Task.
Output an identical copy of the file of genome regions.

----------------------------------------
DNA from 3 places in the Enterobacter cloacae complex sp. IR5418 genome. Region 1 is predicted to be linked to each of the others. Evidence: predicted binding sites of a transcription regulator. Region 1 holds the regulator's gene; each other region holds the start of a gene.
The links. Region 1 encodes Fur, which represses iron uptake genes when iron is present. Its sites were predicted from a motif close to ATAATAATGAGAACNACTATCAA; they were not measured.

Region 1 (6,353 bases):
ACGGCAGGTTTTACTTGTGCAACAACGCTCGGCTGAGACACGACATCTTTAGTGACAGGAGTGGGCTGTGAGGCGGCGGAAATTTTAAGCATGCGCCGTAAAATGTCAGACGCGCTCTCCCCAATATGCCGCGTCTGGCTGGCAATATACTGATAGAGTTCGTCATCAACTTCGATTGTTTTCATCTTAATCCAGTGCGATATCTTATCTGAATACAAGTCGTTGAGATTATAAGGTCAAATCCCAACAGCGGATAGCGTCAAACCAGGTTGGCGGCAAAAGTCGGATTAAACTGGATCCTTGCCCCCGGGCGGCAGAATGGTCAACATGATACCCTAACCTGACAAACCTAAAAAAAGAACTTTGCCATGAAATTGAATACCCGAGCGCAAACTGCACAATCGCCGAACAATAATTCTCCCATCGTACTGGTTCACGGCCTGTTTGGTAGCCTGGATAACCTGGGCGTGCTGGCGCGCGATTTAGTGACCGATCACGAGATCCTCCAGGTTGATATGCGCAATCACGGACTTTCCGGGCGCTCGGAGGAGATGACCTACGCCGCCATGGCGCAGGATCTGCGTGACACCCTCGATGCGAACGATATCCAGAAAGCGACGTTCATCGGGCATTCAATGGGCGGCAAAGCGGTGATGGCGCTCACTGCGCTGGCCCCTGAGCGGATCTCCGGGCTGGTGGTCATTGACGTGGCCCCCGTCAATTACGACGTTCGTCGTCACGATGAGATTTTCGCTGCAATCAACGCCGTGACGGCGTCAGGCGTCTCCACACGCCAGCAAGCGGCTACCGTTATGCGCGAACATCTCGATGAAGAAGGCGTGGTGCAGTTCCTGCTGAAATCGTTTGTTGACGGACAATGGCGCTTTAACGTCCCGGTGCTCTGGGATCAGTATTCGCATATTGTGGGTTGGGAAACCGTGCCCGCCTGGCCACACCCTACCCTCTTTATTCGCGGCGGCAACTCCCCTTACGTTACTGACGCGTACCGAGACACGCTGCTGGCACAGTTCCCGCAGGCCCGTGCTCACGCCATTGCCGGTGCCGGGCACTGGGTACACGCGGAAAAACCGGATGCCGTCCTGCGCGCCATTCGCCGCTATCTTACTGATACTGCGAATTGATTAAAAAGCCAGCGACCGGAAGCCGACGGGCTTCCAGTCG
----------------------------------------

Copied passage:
DNA from 3 places in the Enterobacter cloacae complex sp. IR5418 genome. Region 1 is predicted to be linked to each of the others. Evidence: predicted binding sites of a transcription regulator. Region 1 holds the regulator's gene; each other region holds the start of a gene.
The links. Region 1 encodes Fur, which represses iron uptake genes when iron is present. Its sites were predicted from a motif close to ATAATAATGAGAACNACTATCAA; they were not measured.

Region 1 (6,353 bases):
ACGGCAGGTTTTACTTGTGCAACAACGCTCGGCTGAGACACGACATCTTTAGTGACAGGAGTGGGCTGTGAGGCGGCGGAAATTTTAAGCATGCGCCGTAAAATGTCAGACGCGCTCTCCCCAATATGCCGCGTCTGGCTGGCAATATACTGATAGAGTTCGTCATCAACTTCGATTGTTTTCATCTTAATCCAGTGCGATATCTTATCTGAATACAAGTCGTTGAGATTATAAGGTCAAATCCCAACAGCGGATAGCGTCAAACCAGGTTGGCGGCAAAAGTCGGATTAAACTGGATCCTTGCCCCCGGGCGGCAGAATGGTCAACATGATACCCTAACCTGACAAACCTAAAAAAAGAACTTTGCCATGAAATTGAATACCCGAGCGCAAACTGCACAATCGCCGAACAATAATTCTCCCATCGTACTGGTTCACGGCCTGTTTGGTAGCCTGGATAACCTGGGCGTGCTGGCGCGCGATTTAGTGACCGATCACGAGATCCTCCAGGTTGATATGCGCAATCACGGACTTTCCGGGCGCTCGGAGGAGATGACCTACGCCGCCATGGCGCAGGATCTGCGTGACACCCTCGATGCGAACGATATCCAGAAAGCGACGTTCATCGGGCATTCAATGGGCGGCAAAGCGGTGATGGCGCTCACTGCGCTGGCCCCTGAGCGGATCTCCGGGCTGGTGGTCATTGACGTGGCCCCCGTCAATTACGACGTTCGTCGTCACGATGAGATTTTCGCTGCAATCAACGCCGTGACGGCGTCAGGCGTCTCCACACGCCAGCAAGCGGCTACCGTTATGCGCGAACATCTCGATGAAGAAGGCGTGGTGCAGTTCCTGCTGAAATCGTTTGTTGACGGACAATGGCGCTTTAACGTCCCGGTGCTCTGGGATCAGTATTCGCATATTGTGGGTTGGGAAACCGTGCCCGCCTGGCCACACCCTACCCTCTTTATTCGCGGCGGCAACTCCCCTTACGTTACTGACGCGTACCGAGACACGCTGCTGGCACAGTTCCCGCAGGCCCGTGCTCACGCCATTGCCGGTGCCGGGCACTGGGTACACGCGGAAAAACCGGATGCCGTCCTGCGCGCCATTCGCCGCTATCTTACTGATACTGCGAATTGATTAAAAAGCCAGCGACCGGAAGCCGACGGGCTTCCAGTCG